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U2 gives Priscilla Presley the royal treatment in Sphere show

Updated February 18, 2024 - 10:21 am

U2’s honoring Elvis at the Sphere in a flowing, ode-to Vegas video during “Even Better Than the Real Thing.”

The real thing was in the crowd Thursday night.

Priscilla Presley attended that show, in which Bono announced, “I’d like to talk about the king and queen in rock and roll, because Priscilla Presley’s in the house.”

The rock star then pointed to the second-level VIP section, took a knee and bowed in Presley’s direction.

Two days later, Presley was still excited about the experience.

“It was an amazing show! Truly captivating!” the rock ‘n’ roll icon said in a text message Saturday. “I do plan on going back soon, to see it again. Yes … It was that outstanding!” (Presley closed with a rose emoji.)

In acknowledging Presley, Bono shouted, “Thank you!” and continued, “Elvis of course, was the king of rock ‘n’ roll, there would be no Beatles without Elvis, there would be no U2, Crowded House, Oasis … Rock and roll was the sound of freedom, is that fair to say? Political, sexual, as well as religious.

“It’s in the room, this evening. You can feel it.” The band then spirited into Crowded House’s “Don’t Dream It’s Over.” It later played a segment of “Viva Las Vegas” during “Love Is Blindness.”

On Friday, Presley returned to South Point, surprising hotel entertainment director Michael Libonati, singer Vanessa LeGrand and the bands Fourever Fab (a tribute to the Beatles) and SixtiesMania.

Those acts were playing the showroom, where Libonati had interviewed Presley in her latest Vegas stage appearance in November. “She is honestly one of the sweetest people I have ever met and hung out with.”

White doubles down

Dana White broke some gaming-industry news this week during his guest spot on the great combat sports journalist Kevin Iole’s new podcast (find it at KevinIole.com).

During the 30-minute segment, White and Iole discussed the boffo Power Slap 6 event at Durango Casino Resort on Feb. 9. Travis Scott was on hand, live-streaming the event.

White grew animated when he told Iole he was following Scott’s Instagram feed from the event.

“Travis Scott, arguably one of the most influential, famous people to the younger demo right now, his stories were all Power Slap. He was going crazy during the event,” White said. “And I saw morons — morons! — on there saying, ‘They paid Travis Scott to do that!’ How much money would I have to pay Travis Scott to do something like that?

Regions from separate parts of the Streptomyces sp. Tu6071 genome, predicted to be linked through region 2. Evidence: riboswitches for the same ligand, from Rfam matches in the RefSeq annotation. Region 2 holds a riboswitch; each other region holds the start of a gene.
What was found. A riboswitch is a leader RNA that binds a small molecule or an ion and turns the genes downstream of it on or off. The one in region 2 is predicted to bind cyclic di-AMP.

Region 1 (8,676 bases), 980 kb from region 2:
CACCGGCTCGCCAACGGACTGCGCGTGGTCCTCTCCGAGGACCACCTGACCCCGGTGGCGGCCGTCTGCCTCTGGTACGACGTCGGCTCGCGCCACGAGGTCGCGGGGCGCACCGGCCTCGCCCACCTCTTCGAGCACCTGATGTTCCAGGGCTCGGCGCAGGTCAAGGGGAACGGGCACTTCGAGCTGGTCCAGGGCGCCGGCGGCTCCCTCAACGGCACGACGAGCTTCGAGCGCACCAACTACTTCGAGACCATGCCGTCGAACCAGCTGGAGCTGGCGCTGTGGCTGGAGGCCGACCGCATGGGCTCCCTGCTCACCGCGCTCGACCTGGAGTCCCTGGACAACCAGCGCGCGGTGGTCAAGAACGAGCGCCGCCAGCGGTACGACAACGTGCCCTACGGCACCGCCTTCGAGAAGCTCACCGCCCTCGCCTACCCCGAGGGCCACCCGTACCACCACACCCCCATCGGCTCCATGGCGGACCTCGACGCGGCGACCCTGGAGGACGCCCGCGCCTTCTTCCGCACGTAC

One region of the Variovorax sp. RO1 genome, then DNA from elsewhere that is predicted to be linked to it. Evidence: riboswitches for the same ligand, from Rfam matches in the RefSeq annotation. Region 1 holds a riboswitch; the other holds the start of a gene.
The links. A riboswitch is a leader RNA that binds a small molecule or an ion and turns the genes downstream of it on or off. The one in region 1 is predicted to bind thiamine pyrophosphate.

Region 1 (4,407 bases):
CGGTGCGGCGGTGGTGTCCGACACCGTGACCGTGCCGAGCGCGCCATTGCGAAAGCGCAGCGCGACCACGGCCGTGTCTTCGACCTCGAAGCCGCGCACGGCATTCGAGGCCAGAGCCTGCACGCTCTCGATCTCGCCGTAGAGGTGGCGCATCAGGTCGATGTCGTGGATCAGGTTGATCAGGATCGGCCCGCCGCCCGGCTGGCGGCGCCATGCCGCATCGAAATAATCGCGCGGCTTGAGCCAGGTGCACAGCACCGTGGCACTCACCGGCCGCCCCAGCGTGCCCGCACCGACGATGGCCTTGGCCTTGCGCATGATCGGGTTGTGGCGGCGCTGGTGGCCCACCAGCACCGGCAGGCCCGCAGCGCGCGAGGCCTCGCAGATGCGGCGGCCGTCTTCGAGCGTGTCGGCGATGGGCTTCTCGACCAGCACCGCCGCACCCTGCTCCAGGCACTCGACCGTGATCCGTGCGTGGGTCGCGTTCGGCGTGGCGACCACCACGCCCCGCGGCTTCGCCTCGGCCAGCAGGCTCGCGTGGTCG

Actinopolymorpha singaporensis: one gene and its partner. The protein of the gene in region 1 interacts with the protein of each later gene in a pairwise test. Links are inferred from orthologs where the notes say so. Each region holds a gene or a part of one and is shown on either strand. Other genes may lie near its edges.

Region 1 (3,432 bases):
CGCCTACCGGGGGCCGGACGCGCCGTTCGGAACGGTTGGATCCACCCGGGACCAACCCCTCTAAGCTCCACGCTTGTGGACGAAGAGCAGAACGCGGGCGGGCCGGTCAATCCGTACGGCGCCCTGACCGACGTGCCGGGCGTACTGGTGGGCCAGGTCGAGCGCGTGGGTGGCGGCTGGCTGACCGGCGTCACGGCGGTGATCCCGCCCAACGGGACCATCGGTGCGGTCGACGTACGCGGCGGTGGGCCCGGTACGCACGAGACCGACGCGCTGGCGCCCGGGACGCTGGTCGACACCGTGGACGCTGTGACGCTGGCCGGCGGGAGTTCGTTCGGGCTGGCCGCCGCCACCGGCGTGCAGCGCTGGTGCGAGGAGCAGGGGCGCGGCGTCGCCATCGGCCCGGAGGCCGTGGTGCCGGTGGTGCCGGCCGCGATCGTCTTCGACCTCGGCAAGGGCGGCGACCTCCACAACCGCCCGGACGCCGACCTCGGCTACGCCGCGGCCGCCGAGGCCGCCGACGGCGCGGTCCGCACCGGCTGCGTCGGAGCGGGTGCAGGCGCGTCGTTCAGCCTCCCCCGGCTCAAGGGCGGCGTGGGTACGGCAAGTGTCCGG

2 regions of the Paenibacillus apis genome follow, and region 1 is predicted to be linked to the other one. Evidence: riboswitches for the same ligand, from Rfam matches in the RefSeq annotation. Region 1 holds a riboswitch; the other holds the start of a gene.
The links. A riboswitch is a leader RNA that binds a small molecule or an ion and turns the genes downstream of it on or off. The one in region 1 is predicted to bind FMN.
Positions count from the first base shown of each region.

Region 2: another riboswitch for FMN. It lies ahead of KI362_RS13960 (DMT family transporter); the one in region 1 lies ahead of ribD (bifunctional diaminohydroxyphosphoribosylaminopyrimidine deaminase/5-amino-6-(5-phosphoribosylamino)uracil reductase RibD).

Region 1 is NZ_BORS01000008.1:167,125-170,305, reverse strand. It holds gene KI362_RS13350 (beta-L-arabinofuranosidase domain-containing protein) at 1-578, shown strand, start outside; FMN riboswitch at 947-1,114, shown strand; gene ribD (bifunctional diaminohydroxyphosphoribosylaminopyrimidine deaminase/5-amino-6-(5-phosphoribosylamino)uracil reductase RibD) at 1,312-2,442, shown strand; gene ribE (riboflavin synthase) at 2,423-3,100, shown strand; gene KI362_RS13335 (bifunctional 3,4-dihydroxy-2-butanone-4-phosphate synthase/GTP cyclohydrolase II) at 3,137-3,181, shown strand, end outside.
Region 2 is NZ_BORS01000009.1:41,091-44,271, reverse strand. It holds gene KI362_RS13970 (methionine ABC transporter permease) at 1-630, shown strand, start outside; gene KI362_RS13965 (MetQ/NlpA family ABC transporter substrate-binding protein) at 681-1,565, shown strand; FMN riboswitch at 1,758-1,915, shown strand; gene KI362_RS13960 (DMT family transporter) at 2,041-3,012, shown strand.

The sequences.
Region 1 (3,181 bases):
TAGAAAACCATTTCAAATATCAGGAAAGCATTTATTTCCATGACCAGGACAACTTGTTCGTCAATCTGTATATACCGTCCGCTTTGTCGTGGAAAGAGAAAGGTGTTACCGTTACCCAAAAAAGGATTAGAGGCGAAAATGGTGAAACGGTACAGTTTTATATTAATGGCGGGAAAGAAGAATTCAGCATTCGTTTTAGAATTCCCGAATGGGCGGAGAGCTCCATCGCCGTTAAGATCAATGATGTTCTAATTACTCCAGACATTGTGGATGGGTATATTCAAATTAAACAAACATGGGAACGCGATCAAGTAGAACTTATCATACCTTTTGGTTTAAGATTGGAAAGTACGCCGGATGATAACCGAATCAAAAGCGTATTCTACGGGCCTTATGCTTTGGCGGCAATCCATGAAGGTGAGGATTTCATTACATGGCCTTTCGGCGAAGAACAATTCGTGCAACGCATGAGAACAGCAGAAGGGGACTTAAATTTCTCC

“The level of stupidity of people is (expletive) fascinating to me.”

Celebs in attendance included Tom Brady (who later hit Roger Goodell’s Super Bowl party at Wynn), Pat McAfee and Charles Barkley. White joked that he paid everyone — including Iole — millions just to attend the event.

“The money that I shelled out … Is unbelievable!” White said in bombastic sarcasm. “We’re deeper in the hole than we were in the early days of the UFC, just paying celebrities to show up at our events.”

Barkley did receive a payout, White said, from the casino cage.

“Actually, Charles Barkley gambled after at Durango and beat them for half a million dollars,” White said. “The only one who got paid that night was Charles.”

Cowboy charisma

A personal story from Super Bowl weekend:

On Feb. 9, the Friday night before the Super Bowl, Cowboys owner Jerry Jones was introduced to my gal Steph Payne after her set Delilah at Wynn. Steph mentioned to Jones that her father, Quintin, is a lifelong Cowboys fan.

“Let’s call him,” Jones said. So Steph called her dad, Quintin, who lives in L.A.

“Quintin, this is Jerry Jones, owner of the Cowboys …” the owner started.

“Is this a prank?” Quintin asked.

The two chatted for several minutes, about the Cowboys’ season, Jones’ time at the Super Bowl, and (I believe) the rationale behind keeping Mike McCarthy on as head coach. The conversation was a serendipitously emotional lift for the family, which has recently experienced loss.

The next night, I ran into Jones at “The Dinner Party,” hosted by Raiders owner Mark Davis at Fontainebleau. Jones was seated next to his wife, Eugena, when I re-introduced myself to him (we’d met in 2009, and had just chatted with him the night before at the Commissioner’s Party at Wynn).

I told Jones how I was related to his call to Quintin. “It’s a small world, isn’t it?” the owner said.

I said to Jones as I shook his hand, “I’m a 49ers’ fan, but that was a world-class move. You made some folks very happy.”

Jones grinned and said, “I appreciate you sharing that with us.” A tip of the hat to this Cowboy.

Cool Hang Alert

On the topic of good soul: The Soul Fusion band returns to Myron’s at 7 p.m. Tuesday. Steph (from previous item) sings. Skip Martin, late of the Dazz Band and Kool & The Gang, is the special guest. The roster: Dave Siegel (music director, keyboards), Steven Lee (guitar), Timothy Bailey (bass), Cal Styles (drums) Rick Keller (sax) and the vocal trio Lovewood on backing vocals. Featured dancers are Dorimar Bonilla, with a long stage career in Las Vegas (including Sin City Comedy and Burlesque at V Theater) and Caroline Payne. Possibly yours truly on maracas and “interpretive grooving.”

John Katsilometes’ column runs daily in the A section. His “PodKats!” podcast can be found at reviewjournal.com/podcasts. Contact him at jkatsilometes@reviewjournal.com. Follow @johnnykats on X, @JohnnyKats1 on Instagram.

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